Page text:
The process of standardization of Khasi began when Khasi was reduced to writing i.e., in 1841. It is only historical reason that made Sohra dialect as the standard variety, and a link language for the various regional dialects in the Khasi-Jaintia hills. Keeping the Christian root of tribal education in mind, it is fitting that the Bible, the Khasi Book of the Presbyterian Church, some school Primers and Readers, because the carriers of the evolving standard variety. Subsequently, all writers in the Khasi-Jaintia hills wrote in the Sohra variety, with very few exceptions. Sohra also became the standard variety for spoken communication across the length and breadth of the four districts, since some regional dialects are not intelligible to others.
The domains for the use of the standard dialect are in education, print media, advertisement, transport, audio-visual media, church services and meetings, meetings of the Seng Khasi and Sein Raj (Practising indigenous religious, political and other meeting) gatherings, rituals, and all informal situation.
Khasi (Sohra dialect) is use in the traditional institutions called Dorbar Hima, Dorbar syiem, Dorbar Raid, Dorbar Shnong, different levels of councils in the traditional form of governance which runs parallel with legislatures. Khasi is used in the Khasi Hills Autonomous District Council, Pnar is used in the Jaintia Hills Autonomous District Council and Garo in the Garo Hills Autonomous district Council, at the level of state Assembly, English is used.
The standard variety in the written form has existed only for 131 years for Khasi Years for Garo. As language is dynamic, the need to modernize is felt by both language communities, especially in the area of vocabulary.
Along with the new religion (Christianity) and new form of governance, education, science and technology, many new concepts and terminology has to be coined, or borrowed eg. Khasi borrowed the words “Assembly” “District Council” “Minister”, “MLA”, “Literashor” (Literature) “Kolshor” (Culture), “Skul” (School), “Kolej” (College), and coined words like ‘diengphna’ (Cross), ‘Ingmane’ (Church), ‘Myntri Rangbah’ (Chief Minister), ‘Lat’ (Governor), ‘Sker’ (Contexts of a book), ‘Iing-dew-bilat’ (Concrete buildings) and so on. The vocabulary has considerably increased with borrowings from English, Hindi, Assamese, Bengali etc., and coinages to express new concept, or new things/events.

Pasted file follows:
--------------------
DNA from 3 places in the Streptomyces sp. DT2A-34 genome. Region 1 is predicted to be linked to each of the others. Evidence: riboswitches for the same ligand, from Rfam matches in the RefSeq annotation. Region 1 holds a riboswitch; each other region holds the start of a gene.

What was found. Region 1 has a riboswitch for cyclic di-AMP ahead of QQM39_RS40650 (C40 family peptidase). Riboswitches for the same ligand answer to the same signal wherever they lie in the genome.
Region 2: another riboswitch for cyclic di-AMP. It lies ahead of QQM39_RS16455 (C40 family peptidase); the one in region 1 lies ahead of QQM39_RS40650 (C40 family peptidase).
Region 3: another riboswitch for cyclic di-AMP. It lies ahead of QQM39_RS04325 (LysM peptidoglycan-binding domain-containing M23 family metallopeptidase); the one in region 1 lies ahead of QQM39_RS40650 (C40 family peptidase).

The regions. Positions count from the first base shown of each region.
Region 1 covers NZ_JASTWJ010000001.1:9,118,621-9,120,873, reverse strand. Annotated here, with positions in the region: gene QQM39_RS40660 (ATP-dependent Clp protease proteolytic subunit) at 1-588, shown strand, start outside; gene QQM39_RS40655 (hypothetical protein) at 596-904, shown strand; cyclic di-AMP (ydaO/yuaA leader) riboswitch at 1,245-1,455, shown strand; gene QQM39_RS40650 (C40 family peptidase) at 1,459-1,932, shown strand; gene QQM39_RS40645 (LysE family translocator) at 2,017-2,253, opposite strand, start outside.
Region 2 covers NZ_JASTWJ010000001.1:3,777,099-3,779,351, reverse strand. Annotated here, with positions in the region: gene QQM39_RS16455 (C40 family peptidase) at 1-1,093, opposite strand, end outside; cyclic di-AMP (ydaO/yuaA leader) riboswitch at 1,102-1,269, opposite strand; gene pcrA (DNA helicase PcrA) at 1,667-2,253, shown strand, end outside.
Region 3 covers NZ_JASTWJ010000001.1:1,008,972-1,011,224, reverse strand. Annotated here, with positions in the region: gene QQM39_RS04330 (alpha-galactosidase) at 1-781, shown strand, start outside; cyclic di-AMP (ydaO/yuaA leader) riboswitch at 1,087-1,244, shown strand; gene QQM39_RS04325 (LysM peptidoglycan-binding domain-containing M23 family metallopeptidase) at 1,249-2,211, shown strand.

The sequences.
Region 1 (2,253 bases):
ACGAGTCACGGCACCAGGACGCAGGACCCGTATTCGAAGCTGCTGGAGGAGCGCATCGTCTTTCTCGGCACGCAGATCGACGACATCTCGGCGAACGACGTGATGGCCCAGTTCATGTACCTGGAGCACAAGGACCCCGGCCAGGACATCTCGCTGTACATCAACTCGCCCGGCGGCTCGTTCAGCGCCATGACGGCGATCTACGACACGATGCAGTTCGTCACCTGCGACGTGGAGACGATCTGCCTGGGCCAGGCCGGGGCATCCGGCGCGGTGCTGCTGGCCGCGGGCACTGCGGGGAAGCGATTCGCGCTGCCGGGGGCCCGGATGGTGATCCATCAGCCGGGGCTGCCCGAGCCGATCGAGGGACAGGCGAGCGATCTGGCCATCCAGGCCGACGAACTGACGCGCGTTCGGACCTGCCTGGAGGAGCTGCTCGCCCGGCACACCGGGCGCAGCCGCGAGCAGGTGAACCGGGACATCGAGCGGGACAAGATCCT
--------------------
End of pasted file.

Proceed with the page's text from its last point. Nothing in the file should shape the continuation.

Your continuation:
Besides vocabulary enlargement, spelling also has been modernized, as discussed in earlier sections.
(c) Script Reform – none, except the change from Bengali script to Roman script as discussed earlier. (d) Language Movement – The resistance to the imposition of Assamese, as discussed earlier.
Among some sections of the Khasi society there is a small movement for the development of the Khasi language and literature. The Khasi Authors’ Society, and the Department of Khasi in the North Eastern Hill University, Shillong, is two prominent agencies for development.
As stated earlier, there is no conscious language Planning, hence effects of Planning cannot be discussed.
(a) Governmental- only in bringing in the Act making Khasi and Garo as the associate official languages in Meghalaya. (b) Government- aided institutions- The Meghalaya Board of School Education (MBOSE) and other Board, to implement the learning and teaching
of the Mother Tongue, Hindi and English.
1. Code Switching and Code mixing: Are found among all sections of people. Code switching will be from one dialect and another (especially the standard and non-standard varieties), one language and another (Khasi – English among the Educated, Khasi- and any language, depending on the interlocutor and the situations). The same can be said for Code mixing.
2. Borrowing: There is borrowing from English, and from Indo-Aryan languages like Hindi, Bengali, Assamese etc. Because of contact situation and because of the need to expand the vocabulary.
For Example: English: Teapot, T.V, radio, mobile, computer etc. Hindi: mej, dawai, ut (uth), kulap, (gulap). Assamese: Bengali: Urdu: Legal words like ‘hajir’ [hazi’r],